Friday, July 14, 2017

Pianoforte! The Music of Life: Bartolomeo Cristofori and the Invention of the Piano by Elizabeth Rusch

The Italian city of Padua in the 1600s was filled with sound.

Horses' hooves and wagon wheels clatter down the cobblestone streets and workmen's hammers clang and bang all around. But Prince Ferdinando de Medici is oblivious to the cacophony as he leaps from his fancy carriage. A fine musician, the Prince is eager to hear the two famous musical instruments of Bartolomeo Cristoforo--the clavichord and the harpsichord.

But for Cristofori, the harpsichords and clavichords can only do so much.

The sound of the harpsichord is forte, always LOUD.

The sound of the clavichord is pianissimo, always SOFT.

If only Christoforo's keyboard instrument could fully express the music of life!

But in Italy, where the Renaissance is in full swing, many artists are also scientists, and Bartolomeo is likely the modern world's first mechanical sound engineer. He begins to experiment with the intensity of the sound of his two keyboard instruments. Their sound comes from the plucking of the strings connected to the keyboard, causing the strings inside, parts of a sort of harp lying on its side, to create the musical sounds. How about changing the metal of the strings? Bartolomeo observes materials used by the artisans and builders busy in Padua and tries different types of strings and different materials to strike those strings. He settles on brass strings and small wooden hammers. But will the volume vary when he strikes the keys gently and when he strikes them forcefully? Will the powerful Prince Medici be pleased?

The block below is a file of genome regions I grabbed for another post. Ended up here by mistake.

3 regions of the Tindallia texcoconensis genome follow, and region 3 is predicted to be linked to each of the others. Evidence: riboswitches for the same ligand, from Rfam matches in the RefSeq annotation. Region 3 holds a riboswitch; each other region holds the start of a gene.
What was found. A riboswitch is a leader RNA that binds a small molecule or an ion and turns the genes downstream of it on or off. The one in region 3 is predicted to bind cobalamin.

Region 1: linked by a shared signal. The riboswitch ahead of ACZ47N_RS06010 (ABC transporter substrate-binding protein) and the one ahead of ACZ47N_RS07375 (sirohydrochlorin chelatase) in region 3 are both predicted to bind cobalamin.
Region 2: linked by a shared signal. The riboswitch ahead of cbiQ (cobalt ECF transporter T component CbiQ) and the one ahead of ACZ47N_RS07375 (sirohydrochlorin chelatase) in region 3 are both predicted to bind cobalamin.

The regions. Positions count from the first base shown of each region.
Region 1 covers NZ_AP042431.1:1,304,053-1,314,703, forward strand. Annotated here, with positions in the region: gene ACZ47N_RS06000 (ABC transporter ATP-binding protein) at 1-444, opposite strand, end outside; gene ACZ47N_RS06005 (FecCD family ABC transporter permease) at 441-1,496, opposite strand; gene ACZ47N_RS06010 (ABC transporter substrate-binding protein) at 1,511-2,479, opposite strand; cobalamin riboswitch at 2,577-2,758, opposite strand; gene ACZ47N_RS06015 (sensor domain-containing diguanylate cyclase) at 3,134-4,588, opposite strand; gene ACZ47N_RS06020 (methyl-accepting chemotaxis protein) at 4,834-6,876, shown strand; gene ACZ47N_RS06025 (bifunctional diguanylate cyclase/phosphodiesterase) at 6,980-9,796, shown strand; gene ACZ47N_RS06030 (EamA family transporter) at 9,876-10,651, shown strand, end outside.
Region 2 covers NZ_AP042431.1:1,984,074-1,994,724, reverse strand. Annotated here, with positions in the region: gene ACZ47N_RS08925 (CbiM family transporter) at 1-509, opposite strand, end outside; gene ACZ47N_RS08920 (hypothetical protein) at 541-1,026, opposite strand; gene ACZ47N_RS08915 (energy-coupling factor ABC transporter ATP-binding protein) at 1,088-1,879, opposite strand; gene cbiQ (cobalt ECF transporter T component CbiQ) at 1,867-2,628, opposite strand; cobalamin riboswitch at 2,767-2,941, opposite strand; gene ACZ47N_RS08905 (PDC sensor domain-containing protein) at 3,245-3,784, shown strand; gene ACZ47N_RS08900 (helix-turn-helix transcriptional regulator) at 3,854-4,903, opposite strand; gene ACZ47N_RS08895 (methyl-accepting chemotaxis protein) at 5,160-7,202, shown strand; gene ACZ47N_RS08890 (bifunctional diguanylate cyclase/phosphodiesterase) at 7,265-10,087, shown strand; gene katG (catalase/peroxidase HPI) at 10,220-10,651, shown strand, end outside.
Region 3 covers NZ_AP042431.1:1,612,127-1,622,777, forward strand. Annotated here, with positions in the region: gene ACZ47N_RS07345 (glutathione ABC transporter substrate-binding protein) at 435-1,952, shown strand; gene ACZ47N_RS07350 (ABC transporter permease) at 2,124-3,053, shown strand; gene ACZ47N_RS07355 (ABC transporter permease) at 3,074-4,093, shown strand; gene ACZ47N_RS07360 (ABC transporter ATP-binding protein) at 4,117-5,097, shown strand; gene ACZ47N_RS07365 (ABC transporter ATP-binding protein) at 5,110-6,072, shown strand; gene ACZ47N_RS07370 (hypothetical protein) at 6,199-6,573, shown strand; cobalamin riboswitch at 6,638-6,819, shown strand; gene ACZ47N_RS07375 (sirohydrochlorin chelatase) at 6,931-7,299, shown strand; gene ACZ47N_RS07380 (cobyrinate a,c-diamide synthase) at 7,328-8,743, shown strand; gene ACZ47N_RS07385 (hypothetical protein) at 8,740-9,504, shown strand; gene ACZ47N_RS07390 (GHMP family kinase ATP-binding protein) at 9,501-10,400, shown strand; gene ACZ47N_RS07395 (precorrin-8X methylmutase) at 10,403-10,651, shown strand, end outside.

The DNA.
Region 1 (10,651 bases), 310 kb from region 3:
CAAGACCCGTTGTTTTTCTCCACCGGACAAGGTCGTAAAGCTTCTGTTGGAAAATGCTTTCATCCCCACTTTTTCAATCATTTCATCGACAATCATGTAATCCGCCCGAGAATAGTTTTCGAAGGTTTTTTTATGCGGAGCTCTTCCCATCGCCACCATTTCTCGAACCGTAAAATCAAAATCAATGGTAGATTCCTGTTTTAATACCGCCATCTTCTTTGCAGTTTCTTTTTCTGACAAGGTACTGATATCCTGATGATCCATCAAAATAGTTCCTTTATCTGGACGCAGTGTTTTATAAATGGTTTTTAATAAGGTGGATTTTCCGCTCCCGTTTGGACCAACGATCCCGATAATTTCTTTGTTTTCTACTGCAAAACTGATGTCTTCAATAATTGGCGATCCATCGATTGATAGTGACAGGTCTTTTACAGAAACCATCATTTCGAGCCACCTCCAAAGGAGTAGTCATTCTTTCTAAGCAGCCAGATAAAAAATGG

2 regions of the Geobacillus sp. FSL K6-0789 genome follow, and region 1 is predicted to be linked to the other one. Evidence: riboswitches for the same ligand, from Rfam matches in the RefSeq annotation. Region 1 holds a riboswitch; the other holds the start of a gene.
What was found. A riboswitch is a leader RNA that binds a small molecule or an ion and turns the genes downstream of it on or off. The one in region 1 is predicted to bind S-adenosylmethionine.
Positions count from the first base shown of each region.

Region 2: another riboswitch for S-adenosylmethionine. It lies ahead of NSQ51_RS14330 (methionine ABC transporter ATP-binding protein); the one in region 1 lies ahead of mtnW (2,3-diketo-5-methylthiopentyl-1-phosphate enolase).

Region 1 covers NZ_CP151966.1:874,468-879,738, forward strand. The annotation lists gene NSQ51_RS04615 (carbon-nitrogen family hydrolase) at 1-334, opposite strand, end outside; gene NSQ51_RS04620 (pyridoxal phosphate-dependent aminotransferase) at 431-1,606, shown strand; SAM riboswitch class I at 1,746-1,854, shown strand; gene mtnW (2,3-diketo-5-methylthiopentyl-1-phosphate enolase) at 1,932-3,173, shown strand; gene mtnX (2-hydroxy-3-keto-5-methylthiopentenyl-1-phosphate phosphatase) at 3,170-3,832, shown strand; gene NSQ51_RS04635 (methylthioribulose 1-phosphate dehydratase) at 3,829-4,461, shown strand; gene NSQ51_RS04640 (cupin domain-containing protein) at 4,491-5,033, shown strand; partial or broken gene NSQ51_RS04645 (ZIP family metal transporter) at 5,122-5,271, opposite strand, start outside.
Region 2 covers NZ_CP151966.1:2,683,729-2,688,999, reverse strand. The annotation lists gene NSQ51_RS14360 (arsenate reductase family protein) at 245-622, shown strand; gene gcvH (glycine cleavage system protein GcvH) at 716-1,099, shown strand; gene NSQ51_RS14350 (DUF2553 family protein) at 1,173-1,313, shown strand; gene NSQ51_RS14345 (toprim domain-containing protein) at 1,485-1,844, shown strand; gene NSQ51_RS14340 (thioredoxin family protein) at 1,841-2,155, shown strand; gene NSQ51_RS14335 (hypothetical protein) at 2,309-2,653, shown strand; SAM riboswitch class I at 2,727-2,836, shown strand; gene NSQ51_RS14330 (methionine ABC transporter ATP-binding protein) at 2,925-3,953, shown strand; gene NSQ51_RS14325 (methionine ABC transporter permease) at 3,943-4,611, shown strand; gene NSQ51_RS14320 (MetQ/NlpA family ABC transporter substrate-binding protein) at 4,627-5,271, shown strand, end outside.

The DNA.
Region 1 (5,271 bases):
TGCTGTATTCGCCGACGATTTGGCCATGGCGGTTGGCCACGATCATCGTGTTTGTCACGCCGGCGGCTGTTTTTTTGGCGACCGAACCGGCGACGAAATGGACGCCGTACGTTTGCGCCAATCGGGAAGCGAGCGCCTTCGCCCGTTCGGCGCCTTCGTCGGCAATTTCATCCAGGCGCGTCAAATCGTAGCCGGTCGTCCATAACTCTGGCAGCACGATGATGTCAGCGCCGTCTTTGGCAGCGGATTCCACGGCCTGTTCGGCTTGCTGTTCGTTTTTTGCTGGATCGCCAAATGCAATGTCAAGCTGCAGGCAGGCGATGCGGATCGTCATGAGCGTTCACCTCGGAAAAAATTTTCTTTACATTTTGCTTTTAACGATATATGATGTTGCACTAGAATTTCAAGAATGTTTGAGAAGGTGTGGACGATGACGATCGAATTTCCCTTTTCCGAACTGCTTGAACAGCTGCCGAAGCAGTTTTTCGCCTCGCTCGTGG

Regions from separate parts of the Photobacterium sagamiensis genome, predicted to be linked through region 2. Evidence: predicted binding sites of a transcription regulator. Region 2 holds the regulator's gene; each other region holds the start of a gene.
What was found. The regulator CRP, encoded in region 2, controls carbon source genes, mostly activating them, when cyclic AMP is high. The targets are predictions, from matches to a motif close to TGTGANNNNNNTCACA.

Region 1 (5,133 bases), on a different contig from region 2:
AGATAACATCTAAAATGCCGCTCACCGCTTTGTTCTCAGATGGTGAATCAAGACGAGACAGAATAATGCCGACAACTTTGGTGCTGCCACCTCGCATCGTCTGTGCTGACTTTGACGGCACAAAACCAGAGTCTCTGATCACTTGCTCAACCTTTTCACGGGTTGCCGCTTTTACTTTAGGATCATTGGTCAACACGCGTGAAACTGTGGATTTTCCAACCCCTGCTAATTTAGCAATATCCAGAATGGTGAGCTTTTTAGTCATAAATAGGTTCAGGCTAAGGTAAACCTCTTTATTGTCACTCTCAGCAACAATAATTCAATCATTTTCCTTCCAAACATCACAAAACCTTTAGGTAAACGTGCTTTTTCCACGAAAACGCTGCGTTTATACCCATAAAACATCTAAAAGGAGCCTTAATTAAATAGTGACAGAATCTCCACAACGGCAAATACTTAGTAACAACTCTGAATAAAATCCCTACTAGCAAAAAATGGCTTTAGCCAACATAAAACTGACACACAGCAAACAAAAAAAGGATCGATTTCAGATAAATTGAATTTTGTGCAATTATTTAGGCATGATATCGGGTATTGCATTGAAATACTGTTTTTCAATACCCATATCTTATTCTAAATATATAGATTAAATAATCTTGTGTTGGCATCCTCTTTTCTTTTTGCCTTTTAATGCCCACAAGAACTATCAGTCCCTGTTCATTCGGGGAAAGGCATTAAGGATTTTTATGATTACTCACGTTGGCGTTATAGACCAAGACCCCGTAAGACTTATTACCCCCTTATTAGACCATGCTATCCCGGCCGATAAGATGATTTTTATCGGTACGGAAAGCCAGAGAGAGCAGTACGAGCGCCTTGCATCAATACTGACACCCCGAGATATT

Cristofori's invention, the pianoforte, can be played softly, loudly, and in between. It created the music of life in Padua around the inventor--from singing birds to crashing gongs--and it is an instant hit with the Medici's musician prince, and under its nickname, "the piano," it has been a hit ever since, in Elizabeth Rusch's The Music of Life: Bartolomeo Cristofori & the Invention of the Piano (Atheneum Books, 2017).

Author Rusch evokes the liveliness of the scene in old Padua with onomatopoeia, sibilant musical terms, and the intensity of the would-be pianist prince in this true story of the creation of the piano, ably assisted by artist Marjorie Priceman, a two-time Caldecott Honor winner, especially known for her hit companion book, Zin! Zin! Zin! A Violin (Aladdin Picture Books). Priceman's illustrations flow sinuously throughout the well-designed text from page to page, mirroring the flow of musical sound itself.

This book is perfect for an elementary music teacher's personal class library, lends itself well to a little experimentation with assorted percussive and string instruments, and pairs well with an appropriate piano piece for a pleasantly satisfying literary music lesson. (For some piano and forte playing, hear "Fur Elise," here.)

Adds Kirkus Reviews, "Extensive backmatter further illuminates the text and invites readers to listen to recordings of surviving and replica pianos. Delightfully energetic, this will inspire young pianists."

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